Hyatt Regency Orlando became an overnight social media hero for taking in nearly 1,000 pets and their human families seeking safe haven. The 1,641-room property already had a pet-friendly policy. It enhanced it by waiving a 50-pound weight limit, and reduced from $150 to $50 the cleaning fee to guests with pets. The rule against dogs in its restaurants was kept in place, but the hotel set up pop-up, grab-and-go markets in common areas.
Maybe the time has come for a new hashtag: #hospitalitystrong.
More Help on the Way
More than 440 Hilton hotels were impacted by 2017’s unprecedented storms, says Joe Berger, executive vice president and president for the Americas for Hilton. All but but 14 are open and operational at this time.
In the lead-up to hurricanes Harvey and Irma, the safety and security of all guests and team members was the priority, Berger said. That was where the preparedness plans of the global hospitality company were put into action. “Plans are reviewed in advance of hurricane season and activated when needed,” he says. Examples of measures taken include testing power generators and checking fuel supply; securing adequate food and water supplies; having medical supply kits fully stocked; and establishing a safe (and comfortable) shelter, with games, movies, rest areas and internet access.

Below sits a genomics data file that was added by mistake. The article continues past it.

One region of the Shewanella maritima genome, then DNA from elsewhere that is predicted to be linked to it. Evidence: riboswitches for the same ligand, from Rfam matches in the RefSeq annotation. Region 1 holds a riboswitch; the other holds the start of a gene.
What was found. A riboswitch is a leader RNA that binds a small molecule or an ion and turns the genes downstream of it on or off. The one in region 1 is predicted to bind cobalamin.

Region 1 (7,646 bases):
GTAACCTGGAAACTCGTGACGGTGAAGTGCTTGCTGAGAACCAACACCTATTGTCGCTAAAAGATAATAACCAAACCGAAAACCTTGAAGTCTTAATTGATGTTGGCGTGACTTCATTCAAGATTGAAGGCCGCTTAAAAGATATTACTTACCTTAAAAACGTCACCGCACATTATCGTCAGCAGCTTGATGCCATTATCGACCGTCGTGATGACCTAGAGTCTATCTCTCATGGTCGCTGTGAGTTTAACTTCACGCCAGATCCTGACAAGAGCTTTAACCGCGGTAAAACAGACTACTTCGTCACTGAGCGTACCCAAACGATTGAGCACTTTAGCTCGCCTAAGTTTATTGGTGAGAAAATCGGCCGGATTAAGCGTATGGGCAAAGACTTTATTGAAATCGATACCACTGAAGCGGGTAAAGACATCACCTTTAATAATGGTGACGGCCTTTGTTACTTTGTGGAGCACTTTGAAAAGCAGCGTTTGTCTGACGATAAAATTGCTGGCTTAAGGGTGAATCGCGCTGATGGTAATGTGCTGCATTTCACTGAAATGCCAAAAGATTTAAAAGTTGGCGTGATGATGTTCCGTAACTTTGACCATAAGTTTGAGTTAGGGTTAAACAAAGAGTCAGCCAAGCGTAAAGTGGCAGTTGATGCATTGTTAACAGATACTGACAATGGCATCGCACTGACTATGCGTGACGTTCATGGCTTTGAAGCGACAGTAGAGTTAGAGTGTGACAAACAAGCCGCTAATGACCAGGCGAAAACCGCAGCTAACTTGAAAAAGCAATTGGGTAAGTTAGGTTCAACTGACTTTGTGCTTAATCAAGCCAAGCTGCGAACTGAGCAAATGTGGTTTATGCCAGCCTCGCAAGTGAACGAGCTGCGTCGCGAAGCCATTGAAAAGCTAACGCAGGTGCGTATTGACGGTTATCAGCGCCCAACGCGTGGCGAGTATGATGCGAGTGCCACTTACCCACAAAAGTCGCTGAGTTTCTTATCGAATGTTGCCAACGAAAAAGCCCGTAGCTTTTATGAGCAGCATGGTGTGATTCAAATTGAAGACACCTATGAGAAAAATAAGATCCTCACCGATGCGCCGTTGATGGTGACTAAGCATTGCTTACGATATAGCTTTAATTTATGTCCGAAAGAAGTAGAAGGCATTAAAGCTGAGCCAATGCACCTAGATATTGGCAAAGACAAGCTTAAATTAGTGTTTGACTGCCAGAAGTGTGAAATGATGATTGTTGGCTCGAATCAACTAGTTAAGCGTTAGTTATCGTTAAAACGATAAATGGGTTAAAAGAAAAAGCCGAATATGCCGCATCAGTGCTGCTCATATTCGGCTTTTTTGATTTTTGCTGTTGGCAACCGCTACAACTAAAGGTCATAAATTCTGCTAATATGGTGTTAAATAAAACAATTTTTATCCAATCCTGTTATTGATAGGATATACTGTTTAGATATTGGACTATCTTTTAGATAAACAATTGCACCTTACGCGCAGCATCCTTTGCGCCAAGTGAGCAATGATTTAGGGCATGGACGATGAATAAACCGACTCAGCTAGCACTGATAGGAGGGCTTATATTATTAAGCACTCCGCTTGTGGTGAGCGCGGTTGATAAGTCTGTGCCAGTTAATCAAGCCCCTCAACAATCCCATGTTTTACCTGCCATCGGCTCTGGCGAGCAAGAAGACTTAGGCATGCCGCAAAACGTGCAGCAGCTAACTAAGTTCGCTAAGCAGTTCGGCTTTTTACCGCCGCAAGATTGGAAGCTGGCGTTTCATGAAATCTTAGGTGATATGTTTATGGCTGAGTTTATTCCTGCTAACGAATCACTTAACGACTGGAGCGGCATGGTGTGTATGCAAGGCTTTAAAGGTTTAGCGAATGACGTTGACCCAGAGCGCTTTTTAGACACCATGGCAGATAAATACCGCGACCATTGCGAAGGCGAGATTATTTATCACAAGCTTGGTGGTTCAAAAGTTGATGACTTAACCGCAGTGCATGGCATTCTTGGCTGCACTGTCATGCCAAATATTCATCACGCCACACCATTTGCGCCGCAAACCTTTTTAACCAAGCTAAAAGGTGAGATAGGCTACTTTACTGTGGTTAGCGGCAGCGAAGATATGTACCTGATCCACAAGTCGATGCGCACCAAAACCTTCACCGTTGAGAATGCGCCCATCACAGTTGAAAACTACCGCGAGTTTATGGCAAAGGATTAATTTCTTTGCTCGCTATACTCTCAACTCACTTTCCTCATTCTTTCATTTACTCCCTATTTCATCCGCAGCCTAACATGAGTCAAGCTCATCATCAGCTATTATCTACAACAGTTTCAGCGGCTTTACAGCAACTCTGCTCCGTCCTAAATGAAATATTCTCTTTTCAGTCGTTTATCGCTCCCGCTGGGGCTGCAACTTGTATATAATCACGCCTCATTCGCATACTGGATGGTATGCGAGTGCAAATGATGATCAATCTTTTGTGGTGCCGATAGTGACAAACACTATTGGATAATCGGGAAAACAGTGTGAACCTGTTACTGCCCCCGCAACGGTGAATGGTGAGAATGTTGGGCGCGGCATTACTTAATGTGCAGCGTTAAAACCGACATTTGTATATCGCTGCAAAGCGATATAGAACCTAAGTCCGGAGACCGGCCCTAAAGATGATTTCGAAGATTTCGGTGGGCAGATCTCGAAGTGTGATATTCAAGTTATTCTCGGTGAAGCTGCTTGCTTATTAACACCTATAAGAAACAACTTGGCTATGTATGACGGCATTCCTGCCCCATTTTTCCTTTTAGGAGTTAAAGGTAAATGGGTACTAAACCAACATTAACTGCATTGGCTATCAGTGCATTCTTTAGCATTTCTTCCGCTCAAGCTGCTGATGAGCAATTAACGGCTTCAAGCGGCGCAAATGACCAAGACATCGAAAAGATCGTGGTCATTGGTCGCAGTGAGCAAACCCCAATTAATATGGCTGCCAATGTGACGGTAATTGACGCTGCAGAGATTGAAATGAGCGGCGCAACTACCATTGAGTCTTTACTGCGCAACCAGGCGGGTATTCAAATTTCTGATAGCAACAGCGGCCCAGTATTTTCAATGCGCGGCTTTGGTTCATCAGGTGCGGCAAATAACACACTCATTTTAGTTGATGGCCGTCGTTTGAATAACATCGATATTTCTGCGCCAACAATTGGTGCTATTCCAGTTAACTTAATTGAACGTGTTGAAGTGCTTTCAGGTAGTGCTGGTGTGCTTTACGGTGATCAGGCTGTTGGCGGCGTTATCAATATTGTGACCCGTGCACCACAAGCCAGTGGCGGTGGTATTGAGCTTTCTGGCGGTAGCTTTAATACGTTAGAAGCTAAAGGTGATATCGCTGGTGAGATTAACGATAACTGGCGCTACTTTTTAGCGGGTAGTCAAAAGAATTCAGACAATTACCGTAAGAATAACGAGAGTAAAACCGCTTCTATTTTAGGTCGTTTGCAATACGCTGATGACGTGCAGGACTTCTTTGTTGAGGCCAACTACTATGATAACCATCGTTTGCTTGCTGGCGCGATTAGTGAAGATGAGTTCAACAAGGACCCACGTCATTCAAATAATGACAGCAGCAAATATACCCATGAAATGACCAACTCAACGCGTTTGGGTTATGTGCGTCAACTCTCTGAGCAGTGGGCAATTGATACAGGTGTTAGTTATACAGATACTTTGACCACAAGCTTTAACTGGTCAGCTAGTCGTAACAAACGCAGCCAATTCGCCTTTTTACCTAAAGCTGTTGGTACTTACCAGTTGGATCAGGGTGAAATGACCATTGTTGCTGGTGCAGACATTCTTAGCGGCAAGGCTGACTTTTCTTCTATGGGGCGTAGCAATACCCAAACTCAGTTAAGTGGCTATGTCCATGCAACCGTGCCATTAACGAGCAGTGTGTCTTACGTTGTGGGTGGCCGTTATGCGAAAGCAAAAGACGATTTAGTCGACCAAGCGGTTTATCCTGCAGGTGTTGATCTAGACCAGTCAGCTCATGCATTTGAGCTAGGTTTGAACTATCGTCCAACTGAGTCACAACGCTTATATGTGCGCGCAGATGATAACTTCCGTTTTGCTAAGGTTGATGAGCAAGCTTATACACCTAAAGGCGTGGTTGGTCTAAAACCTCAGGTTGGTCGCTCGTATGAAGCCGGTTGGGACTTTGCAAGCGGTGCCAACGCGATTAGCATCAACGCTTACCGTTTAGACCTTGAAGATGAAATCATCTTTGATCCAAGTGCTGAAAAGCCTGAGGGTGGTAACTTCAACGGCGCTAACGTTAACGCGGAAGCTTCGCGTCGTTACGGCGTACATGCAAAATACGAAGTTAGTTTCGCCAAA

Many hotels continued to house employees and their families; others were home to evacuees and first responders. Casa Marina, A Waldorf Astoria Resort in Key West was spared much of the damage and quickly reopened following Irma. For the week’s following Irma, Casa Marina provided instrumental recovery efforts for the region, including housing rescue workers and supplying meals to local fire and police departments. During Harvey, Hilton Americas-Houston hotel chefs helped prepare more than 1,000 meals, and the team provided 5,500 pounds of linens and 6,000 towels for those evacuees at Kay Bailey Hutchinson Convention Center.
“Our teams are resilient, and it is remarkable to see the spirit of our guests, team members and first responders who have extended countless acts of kindness, going above and beyond in their communities,” Berger says. Hilton employees are now continuing that effort to support rebuilding efforts in Puerto Rico.
While some events were cancelled, Berger reports many have rebooked for future dates or, in some instances, were able to move to other properties.